So as we close out part 1 of Romans chapter 11, Paul the apostle is continuing his train of thought by emphasizing how essential the passion of Christ truly is to Jew and non-Jew alike. Next week when we conclude part 2, you will see the strong, sure hand of Paul’s guiding hand as he led the early Church towards its destiny. Until then, keep Christ in your heart close at hand.

The roots of the continued conflict in the Middle East, the Scriptures, and the achievement of a lasting peace

The True Origins of All the Fighting in the Middle East Turn Out to Be One Gigantic Family Feud

(Romans chapter 9, verses 14-33)

Last week as we left off at verse 13, Paul the apostle was addressing some concerns to the early Roman church regarding the separation of Christian believers and their Jewish brethren (and in some cases, family members). This was, in actuality, a culture clash that was occurring at the time Paul wrote these words. I will now present the final 10 verses of this week’s Scriptural study, beginning at verse 14:

 

“What then shall we say? Is God unjust? Not at all! For he says to Moses, ‘I will have mercy on whom I have mercy, and I will have compassion on whom I have compassion.’ It does not, therefore, depend on man’s desire or effort, but God’s mercy. For the Scripture says to Pharaoh: ‘I raised you up for this very purpose, that I might display my power in you and that my name might be proclaimed in all the earth’. Therefore God has mercy on whom he wants to have mercy, and he hardens those whom he wants to harden.’ One of you will say to me: ‘Then why does God still blame us? For who resists his will?’ But who are you, O man, to talk back to God? Shall what is formed say to him who formed it, ‘why did you make me like this’? Does not the potter have the rights to make out of the same lump of clay some pottery for noble purposes and some for common use? What if God, choosing to show his wrath and make his power known, – bore with great patience the objects of his wrath prepared for destruction? What if he did this to make the riches of his glory known to the objects of his mercy, whom he prepared in advance for glory – even us, whom he also called, not only from the Jews but also from the Gentiles?” (Romans 9, verses 14-24)

 

‘I will have mercy on whom I have mercy, and I will have compassion on whom I have compassion.’ (Exodus 33:19) God chooses those that he sets aside for honor and praise, but he also chooses those who stand against him, because to stand against God means to rely on our human pride and only what matters to ourselves, refusing to submit to God’s will. “It does not, therefore, depend on man’s desire or effort, but God’s mercy.” What doesn’t? Our selfish desires, our ulterior motives, and all our little schemes and manipulations that we hatch on others we dislike. We can obtain neither eternal salvation nor the forgiveness of sins by our works alone, or by our words and deeds, whether they are good or bad. Recognition of God’s grace and of the shed blood of Jesus Christ are what saves us. Refusal to believe these established facts are what condemns us. I can’t make it any more plain than that.

 

Then why, Paul wrote, does God still blame people when they sin, and why does the guilt remain? And, who are we to talk back to God making demands as to why he has made us as he has? People who make this mistake, and it can be a very serious one, are forgetting who is God and who isn’t. Let’s not go there, people. Remember to keep your eyes on the prize! What if he did this to make the riches of his glory known… – even us, whom he also called, not only from the Jews but also from the Gentiles?” God has shed his grace upon us through Jesus his only Son so that the riches of his glory could be made known. The glory of the Son, in turn, is then made known through us, his adopted children. Since Jesus walked the earth as a Jewish carpenter, his salvation is equally available to Gentiles and Jews on an equal basis. So now you know why we’re all family members. And now let’s conclude this study of Romans chapter 9, starting at verse 25.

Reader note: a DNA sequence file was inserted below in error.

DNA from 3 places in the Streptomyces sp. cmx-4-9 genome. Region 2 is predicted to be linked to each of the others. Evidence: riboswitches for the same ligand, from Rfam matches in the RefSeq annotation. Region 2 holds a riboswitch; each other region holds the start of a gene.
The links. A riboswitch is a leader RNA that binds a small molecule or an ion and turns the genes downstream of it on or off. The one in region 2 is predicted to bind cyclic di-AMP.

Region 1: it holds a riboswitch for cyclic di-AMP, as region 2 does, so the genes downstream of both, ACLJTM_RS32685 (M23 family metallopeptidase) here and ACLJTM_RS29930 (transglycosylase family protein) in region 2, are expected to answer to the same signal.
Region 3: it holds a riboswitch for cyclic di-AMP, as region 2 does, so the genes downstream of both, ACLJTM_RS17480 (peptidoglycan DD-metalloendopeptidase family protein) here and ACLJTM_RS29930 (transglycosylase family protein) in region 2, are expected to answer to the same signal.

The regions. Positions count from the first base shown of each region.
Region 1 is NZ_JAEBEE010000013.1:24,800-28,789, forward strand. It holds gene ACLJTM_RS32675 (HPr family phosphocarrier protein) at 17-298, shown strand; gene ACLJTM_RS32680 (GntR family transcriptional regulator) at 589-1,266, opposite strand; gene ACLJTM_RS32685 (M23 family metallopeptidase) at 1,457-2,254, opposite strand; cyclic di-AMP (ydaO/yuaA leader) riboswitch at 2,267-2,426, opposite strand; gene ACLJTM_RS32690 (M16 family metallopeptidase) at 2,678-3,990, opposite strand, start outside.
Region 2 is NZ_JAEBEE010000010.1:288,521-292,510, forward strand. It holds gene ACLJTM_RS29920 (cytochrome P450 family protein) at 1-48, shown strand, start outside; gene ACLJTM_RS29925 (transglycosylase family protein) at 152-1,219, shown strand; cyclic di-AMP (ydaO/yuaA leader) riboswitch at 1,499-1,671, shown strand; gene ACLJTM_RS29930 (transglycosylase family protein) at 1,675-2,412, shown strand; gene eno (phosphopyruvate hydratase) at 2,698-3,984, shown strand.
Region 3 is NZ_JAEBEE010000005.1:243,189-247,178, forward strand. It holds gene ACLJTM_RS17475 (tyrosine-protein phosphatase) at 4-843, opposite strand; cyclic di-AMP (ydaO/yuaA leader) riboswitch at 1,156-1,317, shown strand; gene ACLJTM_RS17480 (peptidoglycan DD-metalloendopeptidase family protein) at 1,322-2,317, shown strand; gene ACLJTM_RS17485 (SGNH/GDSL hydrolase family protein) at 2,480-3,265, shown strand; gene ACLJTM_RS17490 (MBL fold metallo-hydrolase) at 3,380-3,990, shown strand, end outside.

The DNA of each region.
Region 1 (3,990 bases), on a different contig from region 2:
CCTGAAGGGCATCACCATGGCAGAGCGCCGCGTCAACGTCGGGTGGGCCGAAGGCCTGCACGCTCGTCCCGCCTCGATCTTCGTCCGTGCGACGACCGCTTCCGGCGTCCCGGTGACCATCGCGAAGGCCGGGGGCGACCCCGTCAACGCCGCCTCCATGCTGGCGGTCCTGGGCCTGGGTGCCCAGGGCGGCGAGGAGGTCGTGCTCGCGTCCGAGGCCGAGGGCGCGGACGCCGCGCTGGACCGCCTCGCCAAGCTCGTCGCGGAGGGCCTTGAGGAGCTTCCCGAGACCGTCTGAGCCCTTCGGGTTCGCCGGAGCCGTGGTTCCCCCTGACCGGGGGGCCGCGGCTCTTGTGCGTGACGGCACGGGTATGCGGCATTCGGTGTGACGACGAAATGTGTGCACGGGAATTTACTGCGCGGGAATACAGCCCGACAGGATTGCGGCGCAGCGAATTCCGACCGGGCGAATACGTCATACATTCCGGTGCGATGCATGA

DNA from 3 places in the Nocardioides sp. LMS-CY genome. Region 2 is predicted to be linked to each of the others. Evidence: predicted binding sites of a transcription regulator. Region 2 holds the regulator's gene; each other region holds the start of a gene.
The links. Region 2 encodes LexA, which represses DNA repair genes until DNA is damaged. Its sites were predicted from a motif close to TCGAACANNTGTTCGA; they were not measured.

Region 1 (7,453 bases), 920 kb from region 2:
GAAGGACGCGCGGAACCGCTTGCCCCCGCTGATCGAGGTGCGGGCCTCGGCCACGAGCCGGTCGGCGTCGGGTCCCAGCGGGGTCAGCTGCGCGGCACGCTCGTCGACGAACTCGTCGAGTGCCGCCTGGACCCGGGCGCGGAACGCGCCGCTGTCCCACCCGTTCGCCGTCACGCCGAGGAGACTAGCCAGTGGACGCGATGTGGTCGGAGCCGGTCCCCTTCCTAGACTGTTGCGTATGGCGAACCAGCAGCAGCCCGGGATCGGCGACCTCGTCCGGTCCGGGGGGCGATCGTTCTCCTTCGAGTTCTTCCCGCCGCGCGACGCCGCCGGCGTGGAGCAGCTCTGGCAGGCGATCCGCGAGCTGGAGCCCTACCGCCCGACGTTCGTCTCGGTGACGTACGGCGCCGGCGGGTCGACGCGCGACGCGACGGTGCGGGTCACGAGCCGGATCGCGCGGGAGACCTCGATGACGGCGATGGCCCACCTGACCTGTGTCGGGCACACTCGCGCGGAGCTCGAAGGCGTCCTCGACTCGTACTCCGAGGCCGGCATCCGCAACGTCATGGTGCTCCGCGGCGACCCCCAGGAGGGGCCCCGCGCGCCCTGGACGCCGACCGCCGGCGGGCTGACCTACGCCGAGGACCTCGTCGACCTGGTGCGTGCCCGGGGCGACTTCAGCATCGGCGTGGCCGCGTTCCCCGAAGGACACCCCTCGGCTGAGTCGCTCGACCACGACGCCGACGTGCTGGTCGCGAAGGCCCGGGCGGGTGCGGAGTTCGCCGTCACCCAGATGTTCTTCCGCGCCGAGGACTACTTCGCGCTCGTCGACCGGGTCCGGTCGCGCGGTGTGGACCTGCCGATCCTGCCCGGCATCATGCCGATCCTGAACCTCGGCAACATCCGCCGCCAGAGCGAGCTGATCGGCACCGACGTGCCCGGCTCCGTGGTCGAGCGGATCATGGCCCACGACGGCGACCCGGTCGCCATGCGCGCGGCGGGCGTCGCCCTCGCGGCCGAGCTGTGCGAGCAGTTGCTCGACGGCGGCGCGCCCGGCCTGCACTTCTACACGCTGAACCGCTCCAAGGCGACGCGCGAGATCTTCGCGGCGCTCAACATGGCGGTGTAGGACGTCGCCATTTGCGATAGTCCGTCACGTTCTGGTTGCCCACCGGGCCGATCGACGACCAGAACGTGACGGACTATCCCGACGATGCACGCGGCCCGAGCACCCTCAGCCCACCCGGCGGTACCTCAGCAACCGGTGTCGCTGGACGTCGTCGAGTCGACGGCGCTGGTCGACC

“As he says in Hosea, ‘I will call them ‘my people’ who are not my people; and I will call her ‘my loved one’ who is not my loved one’, and, ‘it will happen in the very place where it was said to them, ‘you are not my people’, they will be called ‘Sons of the Living God’. Isaiah cries out concerning Israel: ‘Though the number of the Israelite’s will be like the sand by the sea, only the remnant will be saved. For the Lord will carry out his sentence on earth with speed and finality’. It is just as Isaiah said previously, ‘unless the Lord Almighty had left us descendants, we would have become like Sodom, we would have been like Gomorrah’. What shall we say, then? That the Gentiles, who did not pursue righteousness, have obtained it, a righteousness that is by faith; but Israel, who pursued a law of righteousness, has not attained it. And why not? Because they pursued it not by faith but as it were by works. They stumbled over the stumbling stone, as it is written: ‘See, I lay in Zion a stone that causes men to stumble and a rock that makes them fall, and the one who trusts in him will never be put to shame’.” (Romans 9, verses 25-33)

 

Paul the apostle quotes the book of Hosea chapter 2 and verse 23 to finish making his point to the Roman congregation. “‘I will call them ‘my people’ who are not my people; and I will call her ‘my loved one’ who is not my loved one’, and, ‘it will happen in the very place where it was said to them, ‘you are not my people’, they will be called ‘Sons of the Living God.” What was Paul talking about? He was referring to Israel’s status as God’s chosen people based on the promise God made to Abraham (see the book of Genesis chapter 15), which was that Abraham would be the “father of many nations” and that his descendants would be as numerous as the stars in the clear night sky. Paul refers to this in the next sentence when he wrote, “Though the number of the Israelite’s will be like the sand by the sea, only the remnant will be saved. For the Lord will carry out his sentence on earth with speed and finality.”